Issue - meetings

Review of Charging for Non-Household Waste at Staffordshire's Household Waste Recycling Centres

Meeting: 04/04/2018 - Prosperous Staffordshire Select Committee (Item 76)

76 Review of Charging for Non-Household Waste at Staffordshire's Household Waste Recycling Centres pdf icon PDF 353 KB

Report of the Cabinet Member for Communities

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The Chairman welcomed Councillor Mary Bond of South Staffordshire District Council, who had been invited to attend the meeting in her capacity as Chairman of the Joint Waste Management Board (JWMB), and asked that she share her experience and any lessons learned since the introduction of the charges.  Mrs. Bond informed the Committee that initially members of the Board had disagreed with the principle of charging owing to concerns that it would lead to an increase in fly tipping.  There had also been a lack of consultation and communication on the proposals, which had resulted in misleading headlines in the local press.  It also had not been emphasised that the Household Waste Recycling Centres (HWRC) were run by the County Council and consequently the Customer Services Team at South Staffordshire District Council had initially been inundated with complaints.  In relation to fly tipping, Mrs. Bond informed the Committee that in May 2016 changes had been made to the way in which these incidents were recorded, and consequently the evidence was inconclusive as to whether there had been an increase.  However there was no evidence of an increase in residual waste collections.  In summary, earlier consultation and better communication with the refuse collection agencies would have prepared everyone much more effectively. 


The Chairman thanked Mrs. Bond for the useful feedback, and agreed that lessons had been learned around clarity and communication.  It had been recognised that at first people were not clear about how to pay and what to recycle and that this information had not been sufficiently publicised.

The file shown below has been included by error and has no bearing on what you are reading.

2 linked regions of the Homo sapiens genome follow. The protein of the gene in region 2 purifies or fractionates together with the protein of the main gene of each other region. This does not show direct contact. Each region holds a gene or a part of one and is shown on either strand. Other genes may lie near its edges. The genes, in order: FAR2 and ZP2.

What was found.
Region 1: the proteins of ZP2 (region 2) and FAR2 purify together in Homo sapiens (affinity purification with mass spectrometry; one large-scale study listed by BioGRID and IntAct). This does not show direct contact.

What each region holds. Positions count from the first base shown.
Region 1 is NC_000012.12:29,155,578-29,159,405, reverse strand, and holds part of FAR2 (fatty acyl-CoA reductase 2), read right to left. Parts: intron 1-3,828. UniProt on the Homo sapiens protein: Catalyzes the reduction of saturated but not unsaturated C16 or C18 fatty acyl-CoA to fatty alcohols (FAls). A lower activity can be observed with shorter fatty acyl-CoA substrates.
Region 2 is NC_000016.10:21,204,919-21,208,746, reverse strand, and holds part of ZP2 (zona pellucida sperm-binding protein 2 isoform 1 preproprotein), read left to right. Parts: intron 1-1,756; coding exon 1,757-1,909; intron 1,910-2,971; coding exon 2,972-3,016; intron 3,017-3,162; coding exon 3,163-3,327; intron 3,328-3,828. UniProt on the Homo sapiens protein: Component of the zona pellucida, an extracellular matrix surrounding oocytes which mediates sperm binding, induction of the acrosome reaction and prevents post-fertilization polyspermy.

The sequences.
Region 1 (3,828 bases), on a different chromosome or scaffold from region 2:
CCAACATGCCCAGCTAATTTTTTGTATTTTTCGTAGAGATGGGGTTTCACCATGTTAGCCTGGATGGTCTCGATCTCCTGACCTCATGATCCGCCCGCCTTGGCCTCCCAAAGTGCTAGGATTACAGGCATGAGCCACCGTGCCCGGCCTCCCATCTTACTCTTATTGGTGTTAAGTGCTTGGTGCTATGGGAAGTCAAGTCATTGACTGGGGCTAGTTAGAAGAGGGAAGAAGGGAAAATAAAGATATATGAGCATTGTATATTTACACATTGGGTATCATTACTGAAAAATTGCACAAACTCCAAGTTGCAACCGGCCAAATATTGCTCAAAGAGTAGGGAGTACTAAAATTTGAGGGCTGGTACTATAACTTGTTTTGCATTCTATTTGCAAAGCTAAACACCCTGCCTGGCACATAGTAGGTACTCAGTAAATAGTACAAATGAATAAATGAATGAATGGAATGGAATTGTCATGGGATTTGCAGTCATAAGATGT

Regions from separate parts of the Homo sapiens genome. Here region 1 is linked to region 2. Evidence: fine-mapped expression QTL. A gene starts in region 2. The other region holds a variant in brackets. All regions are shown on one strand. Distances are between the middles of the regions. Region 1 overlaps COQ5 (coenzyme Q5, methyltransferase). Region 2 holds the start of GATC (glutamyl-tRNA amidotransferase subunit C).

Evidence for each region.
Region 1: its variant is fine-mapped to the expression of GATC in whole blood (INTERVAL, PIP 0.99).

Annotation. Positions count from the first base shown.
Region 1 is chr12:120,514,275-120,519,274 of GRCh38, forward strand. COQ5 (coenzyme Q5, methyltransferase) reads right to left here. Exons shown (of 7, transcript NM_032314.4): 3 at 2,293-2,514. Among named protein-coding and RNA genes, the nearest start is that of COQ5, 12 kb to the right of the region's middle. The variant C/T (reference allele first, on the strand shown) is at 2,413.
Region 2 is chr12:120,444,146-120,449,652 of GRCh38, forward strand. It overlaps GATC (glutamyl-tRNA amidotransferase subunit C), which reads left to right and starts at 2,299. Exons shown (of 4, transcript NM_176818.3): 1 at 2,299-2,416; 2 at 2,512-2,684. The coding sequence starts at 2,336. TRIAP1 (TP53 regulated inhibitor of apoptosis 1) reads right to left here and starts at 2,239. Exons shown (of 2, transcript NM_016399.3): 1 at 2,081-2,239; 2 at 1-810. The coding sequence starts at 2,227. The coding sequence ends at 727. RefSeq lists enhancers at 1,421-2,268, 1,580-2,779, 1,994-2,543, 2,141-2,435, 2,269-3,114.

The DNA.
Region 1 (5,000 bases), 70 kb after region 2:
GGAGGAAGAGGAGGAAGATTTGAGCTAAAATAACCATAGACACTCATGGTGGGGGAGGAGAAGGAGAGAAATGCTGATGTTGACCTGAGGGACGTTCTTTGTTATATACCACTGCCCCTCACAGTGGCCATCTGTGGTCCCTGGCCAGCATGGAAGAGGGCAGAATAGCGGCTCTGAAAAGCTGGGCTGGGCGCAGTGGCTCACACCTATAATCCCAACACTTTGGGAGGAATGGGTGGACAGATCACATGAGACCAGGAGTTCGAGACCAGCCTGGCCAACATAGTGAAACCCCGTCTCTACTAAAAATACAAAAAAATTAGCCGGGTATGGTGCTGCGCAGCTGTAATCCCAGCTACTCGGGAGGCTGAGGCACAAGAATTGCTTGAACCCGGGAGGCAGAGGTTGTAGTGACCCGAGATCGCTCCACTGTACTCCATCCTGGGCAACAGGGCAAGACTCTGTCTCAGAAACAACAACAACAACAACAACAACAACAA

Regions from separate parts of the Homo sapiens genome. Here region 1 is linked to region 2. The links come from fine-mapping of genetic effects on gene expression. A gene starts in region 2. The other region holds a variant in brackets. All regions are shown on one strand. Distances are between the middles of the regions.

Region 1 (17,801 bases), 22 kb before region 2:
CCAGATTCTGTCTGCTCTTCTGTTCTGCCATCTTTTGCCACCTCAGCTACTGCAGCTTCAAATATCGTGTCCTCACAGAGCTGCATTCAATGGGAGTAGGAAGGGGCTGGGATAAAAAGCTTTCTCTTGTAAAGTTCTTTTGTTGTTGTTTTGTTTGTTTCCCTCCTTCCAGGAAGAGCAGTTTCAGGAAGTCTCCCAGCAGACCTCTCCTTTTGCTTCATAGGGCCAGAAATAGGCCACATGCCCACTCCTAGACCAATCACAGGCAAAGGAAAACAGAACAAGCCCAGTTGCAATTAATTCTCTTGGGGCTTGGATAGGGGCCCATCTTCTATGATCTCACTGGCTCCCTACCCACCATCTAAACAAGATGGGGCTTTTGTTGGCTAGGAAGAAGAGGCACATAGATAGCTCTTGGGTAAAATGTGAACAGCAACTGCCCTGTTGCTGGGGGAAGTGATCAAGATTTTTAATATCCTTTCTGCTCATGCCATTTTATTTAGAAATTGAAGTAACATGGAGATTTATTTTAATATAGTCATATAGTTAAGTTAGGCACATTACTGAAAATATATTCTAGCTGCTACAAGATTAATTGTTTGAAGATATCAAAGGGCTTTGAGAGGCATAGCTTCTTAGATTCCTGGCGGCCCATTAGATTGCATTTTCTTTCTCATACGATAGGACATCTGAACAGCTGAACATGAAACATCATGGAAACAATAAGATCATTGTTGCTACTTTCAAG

In considering the number of fly tipping incidents by size, it was noted that the number involving a small van or larger amount had increased, whilst those involving a car boot or smaller amount had decreased.  Members were informed that large scale fly tipping incidents were most likely to be related to criminal operations on a commercial scale and had no potential link to the charging at the HWRCs.  Large scale fly tipping incidents had been rising over the last 2 years.   Mrs. Bond was asked for clarification of how incidents of fly tipping were recorded at her District, and responded that previously when a variety of waste was collected it was recorded under the category of the largest component.  However, these were now recorded separately under each category of waste involved and consequently could look like an increase in the number of incidents.  Looking at the analysis of fly tipping incidents per local authority members commented that most had seen a decrease, apart from Stoke-on-Trent.  At worst the situation was static, at best reducing.  It was acknowledged that there were a variety of reasons for fly tipping, but particular concern was expressed over operators who deliberately collected waste and then dumped it.  Members agreed that they would like to see the criminality of waste management being addressed.


The committee was informed that the Government had committed to reviewing current guidance and to clearly define what can and cannot be charged for  ...  view the full minutes text for item 76